12 May Children who do not speak at two years of age or later
Many parents, when they see that their children do not utter meaningful words towards the age of 2 or later, get worried and fall into despair. So let’s see what phonological delay is, when instead it is simple laziness and why children do not speak.
The stages of language
The first form of communication is crying. In the third month, the social smile appears. Let’s give a try the wood baby walker.
Between four and six months, the baby starts spelling. This phenomenon, known as lallation, gradually becomes more complex and varied up to the repetition of syllables, which many parents mistake for proto-words. In reality, we cannot yet speak the language.
Typically in typical development, the first words appear between 9 and 13 months. Language gradually takes on its peculiar characteristic: that of being a symbolic and abstract system used to describe objects that are physically absent, as well as present or past and future events. At 16 months, the average vocabulary of an Italian child is about 50 words.
Then at 18 months, we witness the phenomenon of the explosion of the vocabulary: that is, children rapidly increase the number of words produced. They also learn more terms in a week, so much so that at 20 months, the number of words available to the child has tripled. In one year, the phenomenon of holophrases is noticed. That is, the child with a single word expresses a more complex sentence. For example, he can say “baby food” to express “I want baby food”. With the expansion of the vocabulary, starting from 18 months, the ability to compose sentences also increases, which contain, around the age of two, even two or three words.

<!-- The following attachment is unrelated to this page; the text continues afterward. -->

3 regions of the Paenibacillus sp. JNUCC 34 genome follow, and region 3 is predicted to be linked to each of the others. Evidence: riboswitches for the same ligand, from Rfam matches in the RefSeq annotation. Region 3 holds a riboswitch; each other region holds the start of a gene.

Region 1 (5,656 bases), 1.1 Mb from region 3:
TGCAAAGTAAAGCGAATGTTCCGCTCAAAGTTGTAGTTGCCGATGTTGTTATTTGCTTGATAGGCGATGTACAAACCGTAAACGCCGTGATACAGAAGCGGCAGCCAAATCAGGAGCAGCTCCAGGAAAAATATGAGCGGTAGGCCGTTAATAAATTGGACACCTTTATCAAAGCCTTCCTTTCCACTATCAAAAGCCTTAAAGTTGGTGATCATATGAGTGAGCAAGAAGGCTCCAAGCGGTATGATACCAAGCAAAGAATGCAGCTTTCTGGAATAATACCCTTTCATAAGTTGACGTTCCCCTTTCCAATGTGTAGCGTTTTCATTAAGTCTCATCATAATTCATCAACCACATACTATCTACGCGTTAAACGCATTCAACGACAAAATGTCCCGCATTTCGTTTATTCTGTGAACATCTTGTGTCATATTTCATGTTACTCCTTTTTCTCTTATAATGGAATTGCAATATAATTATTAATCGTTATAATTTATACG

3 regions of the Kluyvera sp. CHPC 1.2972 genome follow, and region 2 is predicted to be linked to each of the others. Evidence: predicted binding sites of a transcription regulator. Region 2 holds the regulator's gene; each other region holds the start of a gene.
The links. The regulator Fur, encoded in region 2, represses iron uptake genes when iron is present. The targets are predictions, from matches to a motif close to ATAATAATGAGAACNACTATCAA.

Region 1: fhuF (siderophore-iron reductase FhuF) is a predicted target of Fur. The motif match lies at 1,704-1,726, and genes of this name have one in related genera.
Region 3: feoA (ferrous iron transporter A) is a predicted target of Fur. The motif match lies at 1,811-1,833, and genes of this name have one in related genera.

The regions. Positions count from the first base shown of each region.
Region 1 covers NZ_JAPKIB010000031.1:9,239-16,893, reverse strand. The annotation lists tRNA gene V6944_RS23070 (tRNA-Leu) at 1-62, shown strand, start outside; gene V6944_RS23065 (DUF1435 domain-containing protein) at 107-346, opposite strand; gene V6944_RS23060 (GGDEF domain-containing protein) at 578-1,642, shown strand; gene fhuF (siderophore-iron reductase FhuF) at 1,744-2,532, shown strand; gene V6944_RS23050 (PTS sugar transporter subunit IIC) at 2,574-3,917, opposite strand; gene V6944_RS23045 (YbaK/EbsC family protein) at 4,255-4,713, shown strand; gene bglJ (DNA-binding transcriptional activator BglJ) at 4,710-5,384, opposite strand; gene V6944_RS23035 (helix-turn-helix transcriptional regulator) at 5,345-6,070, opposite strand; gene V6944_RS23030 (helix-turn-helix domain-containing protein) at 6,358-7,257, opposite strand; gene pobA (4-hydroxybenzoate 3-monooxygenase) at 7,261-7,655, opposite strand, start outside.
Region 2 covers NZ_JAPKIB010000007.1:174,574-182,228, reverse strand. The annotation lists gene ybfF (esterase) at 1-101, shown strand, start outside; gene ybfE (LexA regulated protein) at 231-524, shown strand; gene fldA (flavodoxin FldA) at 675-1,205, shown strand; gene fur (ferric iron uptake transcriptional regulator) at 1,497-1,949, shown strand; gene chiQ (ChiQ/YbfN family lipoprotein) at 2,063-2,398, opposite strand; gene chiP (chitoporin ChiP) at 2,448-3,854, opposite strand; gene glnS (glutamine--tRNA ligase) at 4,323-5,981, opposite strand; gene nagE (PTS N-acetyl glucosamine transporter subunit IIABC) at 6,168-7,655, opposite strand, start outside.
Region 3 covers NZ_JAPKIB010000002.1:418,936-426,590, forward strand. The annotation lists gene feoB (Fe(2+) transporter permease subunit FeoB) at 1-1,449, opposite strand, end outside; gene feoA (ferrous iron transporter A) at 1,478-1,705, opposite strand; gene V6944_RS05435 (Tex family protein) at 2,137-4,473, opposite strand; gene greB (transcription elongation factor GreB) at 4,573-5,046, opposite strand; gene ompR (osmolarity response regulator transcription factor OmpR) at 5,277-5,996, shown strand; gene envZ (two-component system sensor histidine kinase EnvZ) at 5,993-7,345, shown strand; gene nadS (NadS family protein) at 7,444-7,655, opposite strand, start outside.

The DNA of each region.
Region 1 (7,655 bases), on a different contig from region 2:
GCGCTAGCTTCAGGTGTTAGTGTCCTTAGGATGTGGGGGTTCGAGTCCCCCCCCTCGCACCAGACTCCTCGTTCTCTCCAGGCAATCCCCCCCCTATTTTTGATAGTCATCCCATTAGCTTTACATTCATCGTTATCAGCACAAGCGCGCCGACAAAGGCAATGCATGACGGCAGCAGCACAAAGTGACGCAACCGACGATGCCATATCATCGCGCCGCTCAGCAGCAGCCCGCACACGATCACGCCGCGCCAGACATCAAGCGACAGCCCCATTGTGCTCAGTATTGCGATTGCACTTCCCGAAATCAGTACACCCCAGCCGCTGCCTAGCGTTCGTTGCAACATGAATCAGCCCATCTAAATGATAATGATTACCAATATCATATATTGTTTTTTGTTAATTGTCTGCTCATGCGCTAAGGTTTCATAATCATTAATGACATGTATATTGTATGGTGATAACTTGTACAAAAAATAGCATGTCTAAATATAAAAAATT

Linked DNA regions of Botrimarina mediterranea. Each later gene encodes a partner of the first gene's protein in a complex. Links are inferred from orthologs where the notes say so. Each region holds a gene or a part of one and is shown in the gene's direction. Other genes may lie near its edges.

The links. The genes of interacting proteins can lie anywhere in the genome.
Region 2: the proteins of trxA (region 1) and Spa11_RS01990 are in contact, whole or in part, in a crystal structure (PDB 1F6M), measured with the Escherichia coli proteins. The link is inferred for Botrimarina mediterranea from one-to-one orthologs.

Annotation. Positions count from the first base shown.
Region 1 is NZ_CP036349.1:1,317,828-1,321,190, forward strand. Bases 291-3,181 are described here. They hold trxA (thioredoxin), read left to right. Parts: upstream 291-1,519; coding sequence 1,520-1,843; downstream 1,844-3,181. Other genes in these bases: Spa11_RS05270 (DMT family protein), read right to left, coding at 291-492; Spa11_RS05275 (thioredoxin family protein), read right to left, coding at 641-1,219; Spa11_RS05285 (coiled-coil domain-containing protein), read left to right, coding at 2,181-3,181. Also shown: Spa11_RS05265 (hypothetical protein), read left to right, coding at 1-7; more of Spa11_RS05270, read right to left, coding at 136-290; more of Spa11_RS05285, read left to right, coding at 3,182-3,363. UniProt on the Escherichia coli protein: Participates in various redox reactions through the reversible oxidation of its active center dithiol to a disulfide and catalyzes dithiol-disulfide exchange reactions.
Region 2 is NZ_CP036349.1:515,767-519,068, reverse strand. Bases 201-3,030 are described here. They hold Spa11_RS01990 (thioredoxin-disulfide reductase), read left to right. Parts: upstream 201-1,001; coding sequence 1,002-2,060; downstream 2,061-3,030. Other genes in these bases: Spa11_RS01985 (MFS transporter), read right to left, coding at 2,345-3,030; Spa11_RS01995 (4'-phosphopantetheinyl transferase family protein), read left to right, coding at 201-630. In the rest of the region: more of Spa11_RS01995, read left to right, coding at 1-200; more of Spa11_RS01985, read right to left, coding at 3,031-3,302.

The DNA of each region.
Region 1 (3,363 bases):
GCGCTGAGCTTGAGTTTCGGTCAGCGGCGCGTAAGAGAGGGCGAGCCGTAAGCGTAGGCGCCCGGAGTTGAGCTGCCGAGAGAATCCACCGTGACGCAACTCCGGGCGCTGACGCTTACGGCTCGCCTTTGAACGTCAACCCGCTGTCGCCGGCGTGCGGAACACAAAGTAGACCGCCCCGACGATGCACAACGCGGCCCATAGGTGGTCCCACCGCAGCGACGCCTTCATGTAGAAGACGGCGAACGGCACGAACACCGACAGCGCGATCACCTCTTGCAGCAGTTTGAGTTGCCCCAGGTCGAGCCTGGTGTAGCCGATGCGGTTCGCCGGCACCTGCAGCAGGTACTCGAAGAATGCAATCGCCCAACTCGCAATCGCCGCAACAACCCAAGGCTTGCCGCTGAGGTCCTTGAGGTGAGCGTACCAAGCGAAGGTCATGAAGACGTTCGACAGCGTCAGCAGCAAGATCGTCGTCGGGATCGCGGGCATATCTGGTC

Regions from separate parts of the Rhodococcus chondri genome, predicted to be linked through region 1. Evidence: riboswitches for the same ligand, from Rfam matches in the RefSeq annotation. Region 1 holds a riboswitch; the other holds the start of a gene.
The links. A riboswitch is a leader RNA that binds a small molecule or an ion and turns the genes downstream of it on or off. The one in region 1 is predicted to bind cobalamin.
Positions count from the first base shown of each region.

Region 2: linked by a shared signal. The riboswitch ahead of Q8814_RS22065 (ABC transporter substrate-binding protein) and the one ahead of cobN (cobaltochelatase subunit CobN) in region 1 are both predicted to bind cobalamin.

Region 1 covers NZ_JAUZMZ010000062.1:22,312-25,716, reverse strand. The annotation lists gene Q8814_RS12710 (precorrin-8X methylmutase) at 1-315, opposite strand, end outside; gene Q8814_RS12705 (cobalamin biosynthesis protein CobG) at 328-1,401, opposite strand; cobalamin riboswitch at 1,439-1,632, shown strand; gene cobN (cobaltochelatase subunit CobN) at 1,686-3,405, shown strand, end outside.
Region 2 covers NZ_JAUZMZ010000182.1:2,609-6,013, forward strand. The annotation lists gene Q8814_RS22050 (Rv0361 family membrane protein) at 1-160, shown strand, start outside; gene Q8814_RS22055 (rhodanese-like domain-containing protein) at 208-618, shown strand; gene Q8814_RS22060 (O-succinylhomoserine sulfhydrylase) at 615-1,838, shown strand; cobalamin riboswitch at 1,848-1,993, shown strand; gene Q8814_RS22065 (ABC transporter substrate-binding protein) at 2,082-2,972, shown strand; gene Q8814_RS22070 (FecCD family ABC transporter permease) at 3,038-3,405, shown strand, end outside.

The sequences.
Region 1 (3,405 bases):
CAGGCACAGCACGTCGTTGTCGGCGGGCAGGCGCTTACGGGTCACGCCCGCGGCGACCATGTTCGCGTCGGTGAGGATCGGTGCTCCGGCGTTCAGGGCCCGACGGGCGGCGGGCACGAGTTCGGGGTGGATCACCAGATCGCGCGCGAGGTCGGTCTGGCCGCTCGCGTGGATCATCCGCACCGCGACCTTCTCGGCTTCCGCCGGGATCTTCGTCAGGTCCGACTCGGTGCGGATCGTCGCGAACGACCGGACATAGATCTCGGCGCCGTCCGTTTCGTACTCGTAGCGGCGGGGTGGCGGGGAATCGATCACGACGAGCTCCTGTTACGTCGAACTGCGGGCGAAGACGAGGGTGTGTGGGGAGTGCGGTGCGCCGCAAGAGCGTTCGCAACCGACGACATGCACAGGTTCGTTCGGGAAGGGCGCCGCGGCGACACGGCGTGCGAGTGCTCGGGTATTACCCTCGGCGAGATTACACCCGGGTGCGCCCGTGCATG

Between 24 and 36 months, grammatical development accelerates rapidly, which leads to the acquisition of the salient morphosyntactic mechanisms in one’s mother tongue. The average sentence length also continues to increase. In the first declarative clauses that appear, the subject-verb agreement is present.
From the age of three onwards, the syntactic structure of the sentences becomes more and more complex, including the first subordinate clauses, even if there are still some difficulties from the grammatical point of view with the articles, the plurals of nouns and with the use of pronouns, which typically require schooling to be fully mastered.
In any case, especially since we are considering the developmental age, we must always remember the individual differences. In other words, there are more precocious children, such as children who, even if they begin to speak later at the same age of three, have an average linguistic development. Much in fact also depends on the environment and on the stimulations received within the specific evolutionary context.
When to worry if a child doesn’t speak
If 2 and a half year old child still cannot walk, we can be sure that there is something pathological in his motor development. If at 2 and a half years he doesn’t speak, we are allowed to worry, but not to be sure that there is something pathological.
It is important to remember that a delay in language development is by no means an indication of a delay in cognitive development.
It is still partly a mystery how the child manages to master and master such a complex system in a relatively short period of time. In fact, at six years of age, the child expresses himself correctly, demonstrating a linguistic competence comparable to that of an adult. In this sense, the school acts as a context of expansion and improvement of an already strongly present and structured skill.
Children who speak late